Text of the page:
I ran into a transcendental equation of the following form:


and was naively thinking that I could turn this into a perturbation problem by changing the problem into


and then assuming $t=a_{0}+\epsilon a_{1}+\epsilon^2 a_{2}+...$. At the very end I would simply plug in $\epsilon=.2$ and see if the series gave a decent approximation. The point is to solve for $a_{0}$, $a_{1}$, and so on at each power of epsilon.

I realize that my choice of integer powers of epsilon might not work, but I wanted to see if they did anyway just in case I got lucky.

The problem I had when doing it this way was that I KNEW, by checking wolfram that there was only one solution to this equation. However I was not recovering it, so I wanted to know where I was going wrong, and maybe someone can shove me in the right direction as for getting a perturbation expansion out of this thing? Maybe I didn't expand $e^{-2t}$ far out enough in the Taylor expansion?

Also, yes, I know that you can simply solve this by using a Lambert-W function, that's how I was planning on checking my answer numerically.


  • $\begingroup$ I am confused, shouldn't the series representation be a function of $t, \epsilon$ and constants? What is $y$ supposed to represent? $\endgroup$
    – Amzoti
    Jun 20, 2013 at 20:34
  • $\begingroup$ yeah, that's a typo, I'll fix it now. $\endgroup$
    – DaveNine
    Jun 20, 2013 at 20:44

1 Answer 1


The "small" part of this, if $t>10$ or so, is the $116.2 e^{-2t}$.
So write it as $\epsilon e^{-2t} - 16 t + 12570$ (don't worry that $116.2$ doesn't look small, it's small enough in this context). For $\epsilon = 0$ the solution is $t = 12570/16 = 785.625$. Call this $t_0$. If $t = t_0 + \epsilon t_1 + \epsilon^2 t_2 + \ldots$, $\epsilon e^{-2t} = e^{-2 t_0} (\epsilon - 2 t_1 \epsilon^2 + \ldots)$, and we get $$ \eqalign{ \exp(-1571.25)-16 t_1 &= 0\cr -2 \exp(-1571.25) t_1-16 t_2 &= 0\cr \text{etc}\cr}$$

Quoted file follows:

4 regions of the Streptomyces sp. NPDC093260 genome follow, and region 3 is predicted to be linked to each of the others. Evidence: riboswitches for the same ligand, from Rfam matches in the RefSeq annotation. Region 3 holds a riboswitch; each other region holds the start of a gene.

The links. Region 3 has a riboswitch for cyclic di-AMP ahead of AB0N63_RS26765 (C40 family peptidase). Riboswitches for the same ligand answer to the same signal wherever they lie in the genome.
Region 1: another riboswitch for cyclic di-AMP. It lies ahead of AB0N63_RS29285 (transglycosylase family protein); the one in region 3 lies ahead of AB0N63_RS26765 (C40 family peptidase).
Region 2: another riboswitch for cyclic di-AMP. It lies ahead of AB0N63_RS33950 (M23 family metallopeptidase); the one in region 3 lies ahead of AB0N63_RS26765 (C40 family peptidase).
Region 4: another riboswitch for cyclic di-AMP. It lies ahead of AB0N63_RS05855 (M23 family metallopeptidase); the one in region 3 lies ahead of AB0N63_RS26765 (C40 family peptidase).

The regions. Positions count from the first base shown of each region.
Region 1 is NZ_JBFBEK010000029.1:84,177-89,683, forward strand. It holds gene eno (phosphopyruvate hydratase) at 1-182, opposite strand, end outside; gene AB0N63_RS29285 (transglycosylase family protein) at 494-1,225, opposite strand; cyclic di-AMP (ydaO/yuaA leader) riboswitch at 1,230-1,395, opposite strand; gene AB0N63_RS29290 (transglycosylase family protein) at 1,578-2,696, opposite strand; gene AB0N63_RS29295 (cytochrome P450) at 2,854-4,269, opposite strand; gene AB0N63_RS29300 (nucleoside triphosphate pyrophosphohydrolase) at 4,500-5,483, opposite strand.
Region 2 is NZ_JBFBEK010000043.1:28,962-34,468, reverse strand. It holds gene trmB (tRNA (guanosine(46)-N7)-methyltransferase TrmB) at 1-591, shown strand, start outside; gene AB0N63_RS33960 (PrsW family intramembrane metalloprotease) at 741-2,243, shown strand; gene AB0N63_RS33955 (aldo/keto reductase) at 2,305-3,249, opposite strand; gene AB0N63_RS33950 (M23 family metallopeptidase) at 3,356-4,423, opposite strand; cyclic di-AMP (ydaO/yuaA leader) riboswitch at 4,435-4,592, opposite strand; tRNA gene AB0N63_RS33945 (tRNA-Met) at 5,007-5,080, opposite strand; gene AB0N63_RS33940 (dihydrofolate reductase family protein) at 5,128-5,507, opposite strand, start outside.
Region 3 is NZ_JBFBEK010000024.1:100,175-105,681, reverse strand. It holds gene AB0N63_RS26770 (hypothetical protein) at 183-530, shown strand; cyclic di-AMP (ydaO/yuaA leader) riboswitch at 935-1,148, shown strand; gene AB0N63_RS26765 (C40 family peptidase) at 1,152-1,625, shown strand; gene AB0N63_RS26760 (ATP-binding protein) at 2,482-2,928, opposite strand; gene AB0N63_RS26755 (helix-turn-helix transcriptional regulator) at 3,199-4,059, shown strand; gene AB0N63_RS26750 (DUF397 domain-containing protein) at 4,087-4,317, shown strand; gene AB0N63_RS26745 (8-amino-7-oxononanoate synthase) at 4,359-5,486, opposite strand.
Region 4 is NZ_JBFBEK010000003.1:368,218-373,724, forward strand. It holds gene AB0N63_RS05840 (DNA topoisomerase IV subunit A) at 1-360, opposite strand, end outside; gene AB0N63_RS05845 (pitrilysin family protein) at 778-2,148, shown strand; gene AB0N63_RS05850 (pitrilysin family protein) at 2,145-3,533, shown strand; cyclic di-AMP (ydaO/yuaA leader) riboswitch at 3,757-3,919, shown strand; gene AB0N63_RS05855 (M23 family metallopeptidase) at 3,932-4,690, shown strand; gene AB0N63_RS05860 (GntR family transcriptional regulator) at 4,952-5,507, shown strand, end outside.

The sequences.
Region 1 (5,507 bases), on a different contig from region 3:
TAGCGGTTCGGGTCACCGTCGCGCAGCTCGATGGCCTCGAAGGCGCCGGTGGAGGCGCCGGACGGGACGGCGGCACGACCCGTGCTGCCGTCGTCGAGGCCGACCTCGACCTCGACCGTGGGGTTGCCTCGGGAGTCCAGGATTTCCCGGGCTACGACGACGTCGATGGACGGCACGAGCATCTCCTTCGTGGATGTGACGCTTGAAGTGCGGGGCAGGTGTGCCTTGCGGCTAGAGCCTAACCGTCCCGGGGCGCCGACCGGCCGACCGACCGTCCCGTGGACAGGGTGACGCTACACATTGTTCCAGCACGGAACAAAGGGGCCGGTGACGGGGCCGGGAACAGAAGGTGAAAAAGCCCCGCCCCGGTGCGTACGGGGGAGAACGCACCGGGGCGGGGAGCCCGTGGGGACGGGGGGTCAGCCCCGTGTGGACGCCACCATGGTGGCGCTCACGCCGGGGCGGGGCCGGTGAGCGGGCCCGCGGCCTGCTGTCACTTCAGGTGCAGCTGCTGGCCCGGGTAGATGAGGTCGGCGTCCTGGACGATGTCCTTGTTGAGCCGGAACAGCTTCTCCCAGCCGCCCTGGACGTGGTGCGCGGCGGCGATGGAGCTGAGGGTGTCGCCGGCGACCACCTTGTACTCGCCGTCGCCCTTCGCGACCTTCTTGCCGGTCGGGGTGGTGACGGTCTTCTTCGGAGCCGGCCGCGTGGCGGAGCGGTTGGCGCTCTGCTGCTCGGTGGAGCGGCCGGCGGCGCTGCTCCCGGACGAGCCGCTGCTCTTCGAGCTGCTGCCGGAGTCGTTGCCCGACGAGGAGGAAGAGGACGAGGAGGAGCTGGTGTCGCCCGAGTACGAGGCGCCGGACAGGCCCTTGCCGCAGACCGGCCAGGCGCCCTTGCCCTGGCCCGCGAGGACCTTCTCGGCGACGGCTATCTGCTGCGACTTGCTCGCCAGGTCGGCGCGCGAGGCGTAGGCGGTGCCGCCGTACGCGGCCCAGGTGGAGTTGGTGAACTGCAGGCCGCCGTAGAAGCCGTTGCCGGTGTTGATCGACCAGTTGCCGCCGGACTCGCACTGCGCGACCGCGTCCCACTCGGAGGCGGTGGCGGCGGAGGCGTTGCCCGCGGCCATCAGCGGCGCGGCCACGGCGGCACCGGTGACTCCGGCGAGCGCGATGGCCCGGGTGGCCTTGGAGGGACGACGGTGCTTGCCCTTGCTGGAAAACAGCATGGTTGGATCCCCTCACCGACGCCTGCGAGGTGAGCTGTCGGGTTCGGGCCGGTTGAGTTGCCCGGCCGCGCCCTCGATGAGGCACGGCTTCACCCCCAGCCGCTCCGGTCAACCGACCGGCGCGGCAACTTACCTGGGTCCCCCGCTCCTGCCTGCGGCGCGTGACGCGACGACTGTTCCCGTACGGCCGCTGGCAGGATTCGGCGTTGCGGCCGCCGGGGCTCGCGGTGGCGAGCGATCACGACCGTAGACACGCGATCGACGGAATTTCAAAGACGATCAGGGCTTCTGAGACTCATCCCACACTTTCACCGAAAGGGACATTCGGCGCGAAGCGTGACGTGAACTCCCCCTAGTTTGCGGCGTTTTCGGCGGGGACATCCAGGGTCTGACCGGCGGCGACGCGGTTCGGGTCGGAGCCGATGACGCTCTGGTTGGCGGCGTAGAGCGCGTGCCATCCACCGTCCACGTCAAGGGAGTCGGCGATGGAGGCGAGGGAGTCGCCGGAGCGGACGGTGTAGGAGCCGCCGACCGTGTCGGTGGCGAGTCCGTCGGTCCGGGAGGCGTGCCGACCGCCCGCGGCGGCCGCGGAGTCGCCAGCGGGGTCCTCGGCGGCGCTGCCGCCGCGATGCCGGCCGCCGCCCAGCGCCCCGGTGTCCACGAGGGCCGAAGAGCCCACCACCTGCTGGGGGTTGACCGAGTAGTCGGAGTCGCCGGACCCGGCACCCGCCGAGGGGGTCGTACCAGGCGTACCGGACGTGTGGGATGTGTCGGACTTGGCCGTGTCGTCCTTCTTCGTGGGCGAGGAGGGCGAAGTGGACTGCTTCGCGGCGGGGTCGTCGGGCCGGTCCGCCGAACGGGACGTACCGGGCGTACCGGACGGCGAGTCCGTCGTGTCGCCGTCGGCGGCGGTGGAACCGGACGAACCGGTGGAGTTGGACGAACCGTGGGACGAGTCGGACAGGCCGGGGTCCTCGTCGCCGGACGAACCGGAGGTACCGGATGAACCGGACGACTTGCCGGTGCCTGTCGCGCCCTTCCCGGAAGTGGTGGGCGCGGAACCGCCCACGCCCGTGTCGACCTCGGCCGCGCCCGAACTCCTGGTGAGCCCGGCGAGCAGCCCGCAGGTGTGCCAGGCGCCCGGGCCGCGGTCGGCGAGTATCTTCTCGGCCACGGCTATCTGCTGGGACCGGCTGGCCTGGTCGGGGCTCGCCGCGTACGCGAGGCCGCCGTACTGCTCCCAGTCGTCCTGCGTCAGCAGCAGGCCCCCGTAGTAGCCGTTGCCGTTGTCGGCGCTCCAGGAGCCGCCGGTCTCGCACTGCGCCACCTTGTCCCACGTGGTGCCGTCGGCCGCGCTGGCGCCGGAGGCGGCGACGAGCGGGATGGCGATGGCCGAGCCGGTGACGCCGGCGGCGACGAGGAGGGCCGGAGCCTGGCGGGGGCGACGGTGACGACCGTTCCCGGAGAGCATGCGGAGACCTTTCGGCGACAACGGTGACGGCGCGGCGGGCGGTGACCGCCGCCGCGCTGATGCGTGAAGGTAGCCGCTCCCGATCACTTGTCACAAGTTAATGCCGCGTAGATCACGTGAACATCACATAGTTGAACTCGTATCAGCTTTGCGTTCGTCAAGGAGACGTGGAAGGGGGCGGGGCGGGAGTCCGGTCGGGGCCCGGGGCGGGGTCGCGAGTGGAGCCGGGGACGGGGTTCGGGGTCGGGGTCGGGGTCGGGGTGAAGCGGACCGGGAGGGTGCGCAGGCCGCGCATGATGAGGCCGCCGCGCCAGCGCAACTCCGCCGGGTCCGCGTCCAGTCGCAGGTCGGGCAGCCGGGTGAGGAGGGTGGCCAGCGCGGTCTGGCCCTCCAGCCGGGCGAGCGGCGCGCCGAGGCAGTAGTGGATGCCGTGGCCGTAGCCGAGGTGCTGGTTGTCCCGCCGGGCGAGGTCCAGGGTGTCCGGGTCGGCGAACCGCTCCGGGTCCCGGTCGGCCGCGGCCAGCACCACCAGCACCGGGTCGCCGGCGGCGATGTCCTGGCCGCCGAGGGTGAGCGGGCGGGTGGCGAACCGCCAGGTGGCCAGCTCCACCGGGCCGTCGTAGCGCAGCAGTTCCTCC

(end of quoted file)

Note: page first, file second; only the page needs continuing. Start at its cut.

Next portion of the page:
• $\begingroup$ Also, note that this implies that $t$ differs from $t_0$ by less than one part in $10^{6000}$! Even the first-order approximation is mostly pointless. $\endgroup$ Jun 20, 2013 at 21:20
  • $\begingroup$ The constant term in the question is 12,570, not 125,704. $\endgroup$ Jun 20, 2013 at 21:38
  • $\begingroup$ Hm, don't know where that 4 came from. Well, it doesn't change things materially. But I guess I should edit. $\endgroup$ Jun 20, 2013 at 22:16
  • $\begingroup$ Where did the intuition come from to see that term would be be exponentially small? Was there some kind of dominant balance type of argument going on? I guess the only thing I can think of is that as $t \rightarrow \infty$, we see the middle term is dominating, while the exponential term goes to 0. I'm just curious as to how I should think this way in practice, especially when dealing with much nastier looking transcendental equations. $\endgroup$
    – DaveNine
    Jun 20, 2013 at 22:30
  • $\begingroup$ Exponentials tend to be either exponentially large or exponentially small. But if $t$ was negative to make the exponential term large, there would clearly be no solution. $\endgroup$ Jun 21, 2013 at 6:43

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